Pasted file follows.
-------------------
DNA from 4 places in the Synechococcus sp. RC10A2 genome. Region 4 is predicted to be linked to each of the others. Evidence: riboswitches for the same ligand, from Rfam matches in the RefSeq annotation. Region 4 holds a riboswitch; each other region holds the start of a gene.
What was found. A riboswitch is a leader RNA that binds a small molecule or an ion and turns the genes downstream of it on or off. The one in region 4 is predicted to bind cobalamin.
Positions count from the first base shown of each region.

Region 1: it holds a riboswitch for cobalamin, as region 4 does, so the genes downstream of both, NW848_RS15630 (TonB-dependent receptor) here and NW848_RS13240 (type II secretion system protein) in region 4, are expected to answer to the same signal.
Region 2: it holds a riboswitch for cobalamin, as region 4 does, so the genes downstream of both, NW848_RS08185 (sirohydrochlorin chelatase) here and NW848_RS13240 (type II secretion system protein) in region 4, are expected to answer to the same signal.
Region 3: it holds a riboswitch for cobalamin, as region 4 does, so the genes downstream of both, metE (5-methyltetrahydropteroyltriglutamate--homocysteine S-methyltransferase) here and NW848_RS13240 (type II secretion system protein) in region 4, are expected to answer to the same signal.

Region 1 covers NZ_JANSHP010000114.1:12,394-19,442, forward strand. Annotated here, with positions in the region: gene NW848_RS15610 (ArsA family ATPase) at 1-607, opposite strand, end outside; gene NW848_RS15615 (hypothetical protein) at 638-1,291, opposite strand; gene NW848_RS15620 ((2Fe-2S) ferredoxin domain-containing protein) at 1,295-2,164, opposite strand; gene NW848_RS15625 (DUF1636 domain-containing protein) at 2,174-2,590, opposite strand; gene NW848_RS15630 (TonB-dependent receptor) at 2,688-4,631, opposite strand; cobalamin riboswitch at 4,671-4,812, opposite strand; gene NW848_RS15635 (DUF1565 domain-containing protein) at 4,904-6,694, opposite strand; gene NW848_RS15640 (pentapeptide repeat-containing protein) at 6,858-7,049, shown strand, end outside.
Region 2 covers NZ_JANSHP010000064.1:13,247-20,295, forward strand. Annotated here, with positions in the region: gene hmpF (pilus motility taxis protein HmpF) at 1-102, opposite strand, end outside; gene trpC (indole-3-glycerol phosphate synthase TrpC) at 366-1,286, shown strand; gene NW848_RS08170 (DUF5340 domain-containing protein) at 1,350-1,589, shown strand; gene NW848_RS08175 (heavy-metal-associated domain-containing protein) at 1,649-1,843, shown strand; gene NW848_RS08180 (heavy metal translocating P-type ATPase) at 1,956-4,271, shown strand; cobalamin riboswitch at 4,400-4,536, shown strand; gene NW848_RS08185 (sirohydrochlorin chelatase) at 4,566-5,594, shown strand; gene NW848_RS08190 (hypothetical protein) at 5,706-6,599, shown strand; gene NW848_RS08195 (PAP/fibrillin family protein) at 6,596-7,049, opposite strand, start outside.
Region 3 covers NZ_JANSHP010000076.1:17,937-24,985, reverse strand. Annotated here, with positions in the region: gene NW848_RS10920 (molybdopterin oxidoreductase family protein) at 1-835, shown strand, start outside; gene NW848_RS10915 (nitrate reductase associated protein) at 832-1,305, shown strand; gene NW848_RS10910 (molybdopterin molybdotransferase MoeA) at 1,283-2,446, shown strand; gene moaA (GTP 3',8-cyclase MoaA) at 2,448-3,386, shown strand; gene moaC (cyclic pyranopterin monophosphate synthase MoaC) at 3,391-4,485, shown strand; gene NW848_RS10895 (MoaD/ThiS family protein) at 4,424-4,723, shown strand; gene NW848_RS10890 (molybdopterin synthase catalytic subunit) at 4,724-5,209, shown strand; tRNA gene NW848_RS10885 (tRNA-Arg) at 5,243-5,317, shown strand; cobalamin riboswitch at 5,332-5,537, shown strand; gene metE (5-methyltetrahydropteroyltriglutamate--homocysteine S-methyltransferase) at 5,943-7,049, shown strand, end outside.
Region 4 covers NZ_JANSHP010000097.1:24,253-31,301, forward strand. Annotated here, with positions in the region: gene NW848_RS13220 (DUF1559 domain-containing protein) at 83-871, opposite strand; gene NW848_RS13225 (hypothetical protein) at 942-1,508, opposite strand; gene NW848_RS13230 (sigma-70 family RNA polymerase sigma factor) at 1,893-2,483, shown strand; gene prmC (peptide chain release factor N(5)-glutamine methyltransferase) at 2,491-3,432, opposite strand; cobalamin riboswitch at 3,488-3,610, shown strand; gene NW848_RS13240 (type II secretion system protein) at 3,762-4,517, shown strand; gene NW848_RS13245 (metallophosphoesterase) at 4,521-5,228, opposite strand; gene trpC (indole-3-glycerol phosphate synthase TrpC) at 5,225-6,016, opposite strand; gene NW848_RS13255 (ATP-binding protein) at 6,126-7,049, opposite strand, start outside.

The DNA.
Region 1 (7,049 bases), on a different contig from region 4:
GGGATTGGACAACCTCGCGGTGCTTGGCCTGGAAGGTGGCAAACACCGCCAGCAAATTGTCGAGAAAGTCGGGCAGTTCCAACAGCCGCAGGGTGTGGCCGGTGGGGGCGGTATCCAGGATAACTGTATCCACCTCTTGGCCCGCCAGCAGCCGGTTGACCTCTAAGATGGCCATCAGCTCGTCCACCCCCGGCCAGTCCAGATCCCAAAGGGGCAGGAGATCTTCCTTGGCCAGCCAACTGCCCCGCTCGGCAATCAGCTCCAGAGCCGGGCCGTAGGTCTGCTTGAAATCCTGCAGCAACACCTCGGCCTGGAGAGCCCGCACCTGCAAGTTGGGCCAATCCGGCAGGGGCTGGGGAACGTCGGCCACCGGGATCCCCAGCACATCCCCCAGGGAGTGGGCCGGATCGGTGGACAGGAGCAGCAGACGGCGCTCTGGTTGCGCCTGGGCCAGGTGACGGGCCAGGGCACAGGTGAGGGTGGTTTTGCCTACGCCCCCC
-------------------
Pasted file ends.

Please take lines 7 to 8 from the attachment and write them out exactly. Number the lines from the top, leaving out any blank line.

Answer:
Region 1 covers NZ_JANSHP010000114.1:12,394-19,442, forward strand. Annotated here, with positions in the region: gene NW848_RS15610 (ArsA family ATPase) at 1-607, opposite strand, end outside; gene NW848_RS15615 (hypothetical protein) at 638-1,291, opposite strand; gene NW848_RS15620 ((2Fe-2S) ferredoxin domain-containing protein) at 1,295-2,164, opposite strand; gene NW848_RS15625 (DUF1636 domain-containing protein) at 2,174-2,590, opposite strand; gene NW848_RS15630 (TonB-dependent receptor) at 2,688-4,631, opposite strand; cobalamin riboswitch at 4,671-4,812, opposite strand; gene NW848_RS15635 (DUF1565 domain-containing protein) at 4,904-6,694, opposite strand; gene NW848_RS15640 (pentapeptide repeat-containing protein) at 6,858-7,049, shown strand, end outside.
Region 2 covers NZ_JANSHP010000064.1:13,247-20,295, forward strand. Annotated here, with positions in the region: gene hmpF (pilus motility taxis protein HmpF) at 1-102, opposite strand, end outside; gene trpC (indole-3-glycerol phosphate synthase TrpC) at 366-1,286, shown strand; gene NW848_RS08170 (DUF5340 domain-containing protein) at 1,350-1,589, shown strand; gene NW848_RS08175 (heavy-metal-associated domain-containing protein) at 1,649-1,843, shown strand; gene NW848_RS08180 (heavy metal translocating P-type ATPase) at 1,956-4,271, shown strand; cobalamin riboswitch at 4,400-4,536, shown strand; gene NW848_RS08185 (sirohydrochlorin chelatase) at 4,566-5,594, shown strand; gene NW848_RS08190 (hypothetical protein) at 5,706-6,599, shown strand; gene NW848_RS08195 (PAP/fibrillin family protein) at 6,596-7,049, opposite strand, start outside.